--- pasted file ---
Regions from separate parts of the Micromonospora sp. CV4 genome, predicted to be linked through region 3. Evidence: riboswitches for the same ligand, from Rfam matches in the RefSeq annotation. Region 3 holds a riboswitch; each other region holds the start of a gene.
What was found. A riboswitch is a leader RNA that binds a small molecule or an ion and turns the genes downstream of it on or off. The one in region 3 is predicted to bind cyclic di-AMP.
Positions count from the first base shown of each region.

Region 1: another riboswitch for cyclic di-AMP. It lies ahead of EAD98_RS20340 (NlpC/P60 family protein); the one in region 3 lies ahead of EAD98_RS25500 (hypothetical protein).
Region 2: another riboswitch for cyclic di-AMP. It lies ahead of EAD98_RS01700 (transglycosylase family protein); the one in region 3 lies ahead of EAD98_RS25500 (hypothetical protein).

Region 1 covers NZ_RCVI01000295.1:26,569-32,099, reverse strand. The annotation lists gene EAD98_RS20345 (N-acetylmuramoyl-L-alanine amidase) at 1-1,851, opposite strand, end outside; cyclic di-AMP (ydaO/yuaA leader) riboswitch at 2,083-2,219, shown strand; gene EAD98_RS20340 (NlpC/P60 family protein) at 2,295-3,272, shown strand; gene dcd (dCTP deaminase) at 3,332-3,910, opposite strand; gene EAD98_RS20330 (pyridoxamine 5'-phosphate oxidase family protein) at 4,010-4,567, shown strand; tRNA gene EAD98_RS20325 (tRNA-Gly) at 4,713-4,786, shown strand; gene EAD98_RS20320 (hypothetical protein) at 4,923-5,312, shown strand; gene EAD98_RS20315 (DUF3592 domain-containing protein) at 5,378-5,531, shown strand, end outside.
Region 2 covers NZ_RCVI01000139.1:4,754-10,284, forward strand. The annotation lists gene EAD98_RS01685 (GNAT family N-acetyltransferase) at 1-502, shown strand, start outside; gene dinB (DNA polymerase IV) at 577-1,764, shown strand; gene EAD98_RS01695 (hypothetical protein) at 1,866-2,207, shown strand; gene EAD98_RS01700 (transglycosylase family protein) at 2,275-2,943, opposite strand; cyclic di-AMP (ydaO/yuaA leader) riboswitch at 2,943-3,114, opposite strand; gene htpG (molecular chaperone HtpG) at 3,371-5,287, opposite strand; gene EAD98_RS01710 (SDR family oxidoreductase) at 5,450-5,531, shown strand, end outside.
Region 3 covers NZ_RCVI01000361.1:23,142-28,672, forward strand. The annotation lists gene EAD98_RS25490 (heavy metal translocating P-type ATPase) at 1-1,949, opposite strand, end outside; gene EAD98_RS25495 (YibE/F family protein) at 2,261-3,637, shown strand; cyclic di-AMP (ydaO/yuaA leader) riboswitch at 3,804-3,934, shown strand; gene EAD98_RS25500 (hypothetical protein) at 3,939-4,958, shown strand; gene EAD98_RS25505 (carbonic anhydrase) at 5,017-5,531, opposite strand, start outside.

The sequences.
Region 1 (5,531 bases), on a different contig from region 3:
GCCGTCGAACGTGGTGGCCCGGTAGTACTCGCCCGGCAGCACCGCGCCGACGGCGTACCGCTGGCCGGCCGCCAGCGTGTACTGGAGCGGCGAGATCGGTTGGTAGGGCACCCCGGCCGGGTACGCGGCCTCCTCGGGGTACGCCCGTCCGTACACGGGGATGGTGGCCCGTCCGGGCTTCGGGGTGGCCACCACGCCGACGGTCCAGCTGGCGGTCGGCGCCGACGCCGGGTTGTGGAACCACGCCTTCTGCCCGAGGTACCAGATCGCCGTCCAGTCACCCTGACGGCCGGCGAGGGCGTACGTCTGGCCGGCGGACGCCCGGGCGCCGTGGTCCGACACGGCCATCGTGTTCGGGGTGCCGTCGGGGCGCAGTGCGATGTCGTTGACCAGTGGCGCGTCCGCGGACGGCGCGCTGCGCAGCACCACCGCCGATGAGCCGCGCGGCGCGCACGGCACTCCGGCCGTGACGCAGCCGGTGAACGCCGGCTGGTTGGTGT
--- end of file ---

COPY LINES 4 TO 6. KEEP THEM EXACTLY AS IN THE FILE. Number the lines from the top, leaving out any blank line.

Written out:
Region 1: another riboswitch for cyclic di-AMP. It lies ahead of EAD98_RS20340 (NlpC/P60 family protein); the one in region 3 lies ahead of EAD98_RS25500 (hypothetical protein).
Region 2: another riboswitch for cyclic di-AMP. It lies ahead of EAD98_RS01700 (transglycosylase family protein); the one in region 3 lies ahead of EAD98_RS25500 (hypothetical protein).

Region 1 covers NZ_RCVI01000295.1:26,569-32,099, reverse strand. The annotation lists gene EAD98_RS20345 (N-acetylmuramoyl-L-alanine amidase) at 1-1,851, opposite strand, end outside; cyclic di-AMP (ydaO/yuaA leader) riboswitch at 2,083-2,219, shown strand; gene EAD98_RS20340 (NlpC/P60 family protein) at 2,295-3,272, shown strand; gene dcd (dCTP deaminase) at 3,332-3,910, opposite strand; gene EAD98_RS20330 (pyridoxamine 5'-phosphate oxidase family protein) at 4,010-4,567, shown strand; tRNA gene EAD98_RS20325 (tRNA-Gly) at 4,713-4,786, shown strand; gene EAD98_RS20320 (hypothetical protein) at 4,923-5,312, shown strand; gene EAD98_RS20315 (DUF3592 domain-containing protein) at 5,378-5,531, shown strand, end outside.